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Aberdaron Voti
Coerenza del surf: 4.0
Livello di difficoltà: 1.0

Overall: 3.2

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Surf Report Feed

Aberdaron Swell Statistics, Marzo: All Swell – Any Wind

This picture shows the combination of swells directed at Aberdaron over a normal March, based on 2964 NWW3 model predictions since 2007 (values every 3 hours). The wave model does not forecast wind or surf right at the shore so we have chosen the optimum grid node based on what we know about Aberdaron, and at Aberdaron the best grid node is 36 km away (22 miles).

The rose diagram illustrates the distribution of swell directions and swell sizes, while the graph at the bottom shows the same thing but without direction information. Five colours show increasing wave sizes. The smallest swells, less than 0.5m (1.5 feet), high are coloured blue. These occurred 45% of the time. Green and yellow illustrate increasing swell sizes and biggest swells greater than >3m (>10ft) are shown in red. In each graph, the area of any colour is proportional to how commonly that size swell occurs.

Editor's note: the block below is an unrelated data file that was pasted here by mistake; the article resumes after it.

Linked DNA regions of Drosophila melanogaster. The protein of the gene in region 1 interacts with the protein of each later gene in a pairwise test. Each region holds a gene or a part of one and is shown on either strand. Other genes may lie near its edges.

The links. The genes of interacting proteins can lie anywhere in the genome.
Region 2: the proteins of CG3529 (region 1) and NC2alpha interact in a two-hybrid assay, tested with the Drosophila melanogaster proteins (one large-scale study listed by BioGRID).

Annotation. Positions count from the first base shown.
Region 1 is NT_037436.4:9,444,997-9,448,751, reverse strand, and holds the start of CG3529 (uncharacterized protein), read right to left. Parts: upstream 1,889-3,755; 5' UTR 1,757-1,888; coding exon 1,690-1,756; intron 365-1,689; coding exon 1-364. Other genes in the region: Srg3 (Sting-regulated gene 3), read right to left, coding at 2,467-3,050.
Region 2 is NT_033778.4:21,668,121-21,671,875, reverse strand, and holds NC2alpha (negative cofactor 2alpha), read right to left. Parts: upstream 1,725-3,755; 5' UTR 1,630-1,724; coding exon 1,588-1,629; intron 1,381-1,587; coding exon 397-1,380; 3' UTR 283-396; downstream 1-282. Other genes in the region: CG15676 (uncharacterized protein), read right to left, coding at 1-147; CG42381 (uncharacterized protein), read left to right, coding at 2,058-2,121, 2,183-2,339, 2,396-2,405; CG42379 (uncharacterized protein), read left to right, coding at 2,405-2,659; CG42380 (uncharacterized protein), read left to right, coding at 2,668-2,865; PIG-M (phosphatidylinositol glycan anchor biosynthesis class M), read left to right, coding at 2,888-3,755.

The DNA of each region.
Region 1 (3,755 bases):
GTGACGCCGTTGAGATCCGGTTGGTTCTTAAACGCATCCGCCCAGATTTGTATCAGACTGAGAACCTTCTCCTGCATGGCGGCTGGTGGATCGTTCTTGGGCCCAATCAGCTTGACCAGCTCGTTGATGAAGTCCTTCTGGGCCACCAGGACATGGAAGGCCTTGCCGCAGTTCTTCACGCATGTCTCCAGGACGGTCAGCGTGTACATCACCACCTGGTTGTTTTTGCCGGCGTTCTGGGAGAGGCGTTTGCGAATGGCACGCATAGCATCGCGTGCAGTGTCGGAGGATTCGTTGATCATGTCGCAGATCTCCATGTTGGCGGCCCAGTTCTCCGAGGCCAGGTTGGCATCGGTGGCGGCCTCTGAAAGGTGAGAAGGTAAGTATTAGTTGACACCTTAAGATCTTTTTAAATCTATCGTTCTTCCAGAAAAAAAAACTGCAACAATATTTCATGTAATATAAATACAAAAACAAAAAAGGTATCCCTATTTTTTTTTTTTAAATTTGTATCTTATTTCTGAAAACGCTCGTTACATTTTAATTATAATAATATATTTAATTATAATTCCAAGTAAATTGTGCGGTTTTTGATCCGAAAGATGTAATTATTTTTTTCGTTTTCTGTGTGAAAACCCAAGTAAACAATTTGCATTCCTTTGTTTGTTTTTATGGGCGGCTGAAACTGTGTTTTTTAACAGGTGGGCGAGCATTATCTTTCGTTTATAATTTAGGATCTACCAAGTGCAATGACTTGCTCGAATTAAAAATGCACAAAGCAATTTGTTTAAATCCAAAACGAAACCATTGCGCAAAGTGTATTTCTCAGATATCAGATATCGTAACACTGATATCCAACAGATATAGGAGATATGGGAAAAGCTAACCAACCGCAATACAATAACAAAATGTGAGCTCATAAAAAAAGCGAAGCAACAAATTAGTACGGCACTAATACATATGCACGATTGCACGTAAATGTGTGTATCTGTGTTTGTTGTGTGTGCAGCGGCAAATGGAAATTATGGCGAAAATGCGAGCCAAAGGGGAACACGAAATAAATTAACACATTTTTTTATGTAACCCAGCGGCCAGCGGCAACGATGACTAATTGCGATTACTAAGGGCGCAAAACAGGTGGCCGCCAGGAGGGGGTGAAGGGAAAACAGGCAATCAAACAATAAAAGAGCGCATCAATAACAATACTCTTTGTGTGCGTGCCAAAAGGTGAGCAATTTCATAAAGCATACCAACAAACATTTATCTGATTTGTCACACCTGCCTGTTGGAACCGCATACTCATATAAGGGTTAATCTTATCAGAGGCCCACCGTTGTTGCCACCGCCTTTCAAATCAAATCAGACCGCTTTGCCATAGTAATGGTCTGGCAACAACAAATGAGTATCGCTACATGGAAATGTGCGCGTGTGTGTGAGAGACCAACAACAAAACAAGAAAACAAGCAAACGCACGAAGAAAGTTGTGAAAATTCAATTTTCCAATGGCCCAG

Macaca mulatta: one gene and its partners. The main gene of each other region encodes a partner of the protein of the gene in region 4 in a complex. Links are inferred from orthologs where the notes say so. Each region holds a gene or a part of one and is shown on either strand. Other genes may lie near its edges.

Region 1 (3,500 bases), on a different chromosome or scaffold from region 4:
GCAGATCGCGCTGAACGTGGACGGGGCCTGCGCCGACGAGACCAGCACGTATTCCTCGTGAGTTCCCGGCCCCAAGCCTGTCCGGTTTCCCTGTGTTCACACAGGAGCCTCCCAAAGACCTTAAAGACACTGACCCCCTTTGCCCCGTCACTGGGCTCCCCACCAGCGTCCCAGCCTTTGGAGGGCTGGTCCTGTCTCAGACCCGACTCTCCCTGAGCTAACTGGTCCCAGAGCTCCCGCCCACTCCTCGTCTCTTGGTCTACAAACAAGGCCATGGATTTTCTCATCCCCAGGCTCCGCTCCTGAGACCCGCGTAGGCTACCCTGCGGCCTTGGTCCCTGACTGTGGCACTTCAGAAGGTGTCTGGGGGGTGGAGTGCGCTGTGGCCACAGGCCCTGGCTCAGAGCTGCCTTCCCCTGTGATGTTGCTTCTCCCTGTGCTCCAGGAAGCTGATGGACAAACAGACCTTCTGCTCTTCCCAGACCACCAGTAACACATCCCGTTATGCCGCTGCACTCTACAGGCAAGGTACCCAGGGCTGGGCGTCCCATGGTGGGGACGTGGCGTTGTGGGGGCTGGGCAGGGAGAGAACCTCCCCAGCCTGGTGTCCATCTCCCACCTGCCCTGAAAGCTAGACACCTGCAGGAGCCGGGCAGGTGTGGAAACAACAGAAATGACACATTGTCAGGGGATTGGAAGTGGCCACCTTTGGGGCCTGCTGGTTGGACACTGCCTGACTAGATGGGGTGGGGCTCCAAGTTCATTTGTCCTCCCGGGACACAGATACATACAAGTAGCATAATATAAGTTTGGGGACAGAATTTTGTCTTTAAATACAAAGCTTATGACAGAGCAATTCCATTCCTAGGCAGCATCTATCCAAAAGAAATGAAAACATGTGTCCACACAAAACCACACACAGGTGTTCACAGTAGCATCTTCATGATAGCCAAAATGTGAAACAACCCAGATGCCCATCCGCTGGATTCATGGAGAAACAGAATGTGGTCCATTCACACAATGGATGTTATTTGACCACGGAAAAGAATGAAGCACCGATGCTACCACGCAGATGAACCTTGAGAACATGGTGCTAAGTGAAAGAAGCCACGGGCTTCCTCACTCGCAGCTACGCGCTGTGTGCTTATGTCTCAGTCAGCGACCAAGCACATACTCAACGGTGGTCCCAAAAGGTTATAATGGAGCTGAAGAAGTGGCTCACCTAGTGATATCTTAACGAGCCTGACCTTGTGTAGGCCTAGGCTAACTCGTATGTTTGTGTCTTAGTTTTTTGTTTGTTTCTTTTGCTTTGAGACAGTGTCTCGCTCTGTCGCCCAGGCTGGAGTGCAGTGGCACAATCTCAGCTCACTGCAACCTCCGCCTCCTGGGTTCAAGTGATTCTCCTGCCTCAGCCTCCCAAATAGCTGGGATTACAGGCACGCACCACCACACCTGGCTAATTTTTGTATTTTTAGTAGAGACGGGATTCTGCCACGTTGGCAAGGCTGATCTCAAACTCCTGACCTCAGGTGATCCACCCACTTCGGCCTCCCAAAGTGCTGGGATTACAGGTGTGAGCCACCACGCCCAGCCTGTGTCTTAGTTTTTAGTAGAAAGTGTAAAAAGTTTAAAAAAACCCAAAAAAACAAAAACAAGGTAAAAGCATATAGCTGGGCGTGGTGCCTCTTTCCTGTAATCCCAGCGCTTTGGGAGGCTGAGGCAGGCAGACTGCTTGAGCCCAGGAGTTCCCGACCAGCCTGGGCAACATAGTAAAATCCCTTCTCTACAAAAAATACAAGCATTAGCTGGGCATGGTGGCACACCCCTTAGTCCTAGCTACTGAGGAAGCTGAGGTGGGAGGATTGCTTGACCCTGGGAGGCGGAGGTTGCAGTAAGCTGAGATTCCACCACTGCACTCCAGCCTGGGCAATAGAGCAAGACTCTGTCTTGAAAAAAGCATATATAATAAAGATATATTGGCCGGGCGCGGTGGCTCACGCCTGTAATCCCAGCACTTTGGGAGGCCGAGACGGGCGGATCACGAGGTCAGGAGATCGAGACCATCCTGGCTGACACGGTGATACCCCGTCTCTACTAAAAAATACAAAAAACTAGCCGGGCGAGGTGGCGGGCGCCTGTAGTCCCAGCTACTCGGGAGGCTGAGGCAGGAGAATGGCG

The diagram implies that the dominant swell direction, shown by the biggest spokes, was WSW (which was the same as the prevailing wind direction). Because the wave model grid is away from the coast, sometimes a strong offshore wind blows largest waves away from Aberdaron and out to sea. We group these with the no surf category of the bar chart. To avoid confusion we don't show these in the rose diagram. Because wind determines whether or not waves are good for surfing at Aberdaron, you can view an alternative image that shows only the swells that were predicted to coincide with glassy or offshore wind conditions. During a typical March, swells large enough to cause clean enough to surf waves at Aberdaron run for about 25% of the time.

IMPORTANT: Beta version feature! Swell heights are open water values from NWW3. There is no attempt to model near-shore effects. Coastal wave heights will generally be less, especially if the break does not have unobstructed exposure to the open ocean.

FEATURE UPDATE: we now show red swell icons for 'open sea' swells that are travelling in an unfavourable direction for the surf break. In places, these swells may still wrap around coastlines and produce smaller waves at some breaks. They are also significant for windsurfers and other water users that tend to venture further off-shore.